NEWS ANALYSIS – MoviePass, the upstart theatrical ticket subscription service, seeks to replicate the Netflix business model with movie-going consumers.
It’s a populist concept that gives subscribers daily access to a non-premium screening for $9.95 monthly fee. To date, the service has attracted more than 2 million subscribers — and plenty of controversy.
Since the service pays exhibitors full value for each ticket used by MoviePass subs, the business model is predicated upon users going to movies infrequently — and/or extracting revenue-sharing for tickets and concessions from exhibitors.
Ted Farnsworth, CEO of corporate parent Helios and Matheson Analytics, hasn’t been shy touting MoviePass’ industry-disrupting mojo, including data on sub activity before, during and after watching a movie.
“100 percent our business is viable — we have studios and distributors paying us right now. What I saw from day one is that whoever controls the theatre really controls all the other revenues,” Farnsworth told Benzinga.com.
Farnsworth contends the service will account for 15% of the domestic box office when it reaches 5 million subs.
“We are like the Airbnb of the theater business; we are selling as many tickets as the No. 4 theater chain in America on a monthly basis and we have no bricks and mortar, no infrastructure,” he said.
That’s the thing, MoviePass isn’t really like Airbnb at all. It doesn’t control the theater, exhibitors do. And unless it acquires a theatrical chain, it is far from the industry gatekeeper Farnsworth believe it is — no matter how many film festivals it sponsors.
In fact, MoviePass is less of threat than Premium VOD, the business model studios (except Disney) envisioned enabling users to access theatrical titles day-and-date with exhibitors or within the initial 17-day theatrical window.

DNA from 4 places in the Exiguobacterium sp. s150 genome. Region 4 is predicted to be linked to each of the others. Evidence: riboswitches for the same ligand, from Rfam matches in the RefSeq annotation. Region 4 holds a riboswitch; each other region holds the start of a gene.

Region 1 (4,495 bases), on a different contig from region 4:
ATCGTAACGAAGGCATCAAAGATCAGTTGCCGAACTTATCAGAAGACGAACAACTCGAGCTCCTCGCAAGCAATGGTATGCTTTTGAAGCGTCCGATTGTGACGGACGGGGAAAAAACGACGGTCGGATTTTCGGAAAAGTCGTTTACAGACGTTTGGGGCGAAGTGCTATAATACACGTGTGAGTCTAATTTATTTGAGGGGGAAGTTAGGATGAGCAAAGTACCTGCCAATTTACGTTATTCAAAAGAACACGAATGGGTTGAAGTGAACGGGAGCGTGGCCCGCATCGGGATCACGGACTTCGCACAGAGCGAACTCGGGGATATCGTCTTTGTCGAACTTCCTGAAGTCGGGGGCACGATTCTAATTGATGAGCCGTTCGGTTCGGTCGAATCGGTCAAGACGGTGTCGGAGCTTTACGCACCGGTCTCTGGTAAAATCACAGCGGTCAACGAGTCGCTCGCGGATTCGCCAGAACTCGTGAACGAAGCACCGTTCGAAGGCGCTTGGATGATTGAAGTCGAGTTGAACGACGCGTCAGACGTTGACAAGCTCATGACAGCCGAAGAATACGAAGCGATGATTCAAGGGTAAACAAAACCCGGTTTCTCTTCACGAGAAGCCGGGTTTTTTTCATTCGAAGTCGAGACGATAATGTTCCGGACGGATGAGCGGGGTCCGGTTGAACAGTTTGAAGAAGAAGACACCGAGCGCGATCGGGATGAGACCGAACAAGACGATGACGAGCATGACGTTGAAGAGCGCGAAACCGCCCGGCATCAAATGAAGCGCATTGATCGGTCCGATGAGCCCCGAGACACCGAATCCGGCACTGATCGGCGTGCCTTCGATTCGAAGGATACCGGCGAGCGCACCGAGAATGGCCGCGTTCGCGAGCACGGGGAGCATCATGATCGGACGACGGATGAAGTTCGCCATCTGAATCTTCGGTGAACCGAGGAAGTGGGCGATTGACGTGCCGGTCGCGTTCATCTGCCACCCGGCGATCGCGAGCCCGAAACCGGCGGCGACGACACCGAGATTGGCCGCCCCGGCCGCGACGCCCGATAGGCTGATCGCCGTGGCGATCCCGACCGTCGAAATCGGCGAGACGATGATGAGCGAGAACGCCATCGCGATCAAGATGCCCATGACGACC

Earlier this month Adam Aron, CEO of AMC Theatres, the nation’s largest theatrical chain, pronounced PVOD dead.
“That should be a relief to many of you,” Aron said on the fiscal call.
He said PVOD could only happen if “our shareholders’ interests” were fully compensated. AMC is looking at PVOD alternatives with studios to grow the fiscal pie for all parties involved.
It’s an opinion Aron shares about MoviePass, contending the subscription model is a “great concept” — depending upon who controls it.
Aron said several hundred thousand MoviePass subs visited AMC theaters in January — or about 2.7 visits per subscriber.
“They paid us approximately $11.90 per ticket, which means that MoviePass paid us in excess of $32 per sub that showed up at an AMC theater where they were charging [that sub] $9.95 a month. We don’t see how those numbers add up,” he said.
Aron disputes the value of moviegoer data MoviePass collects as leverage with exhibitors. He said the AMC Stubs membership program has 12.5 million households, or more than 32 million consumers, including extensive movie-going expenditures.
“We market to those people approximately 75 times a year, one-and-a-half times a week,” Aron said.
Michael Pachter, media analyst at Wedbush Securities in Los Angeles, says two or more visits per month on average would drive significant losses for MoviePass. He says the service is seeking a $3 cut per ticket, in addition to 25% of concessions.
Pachter contends MoviePass will continue to block subscriber entrance at higher-priced exhibitors — including blocking select movies outright — to save money. It will also have to raise the monthly price once it nears its projected 5 million sub count.
“Attendance at these rates in January indicates to us that these subscriber rates are ultimately unsustainable,” Pachter wrote in a note.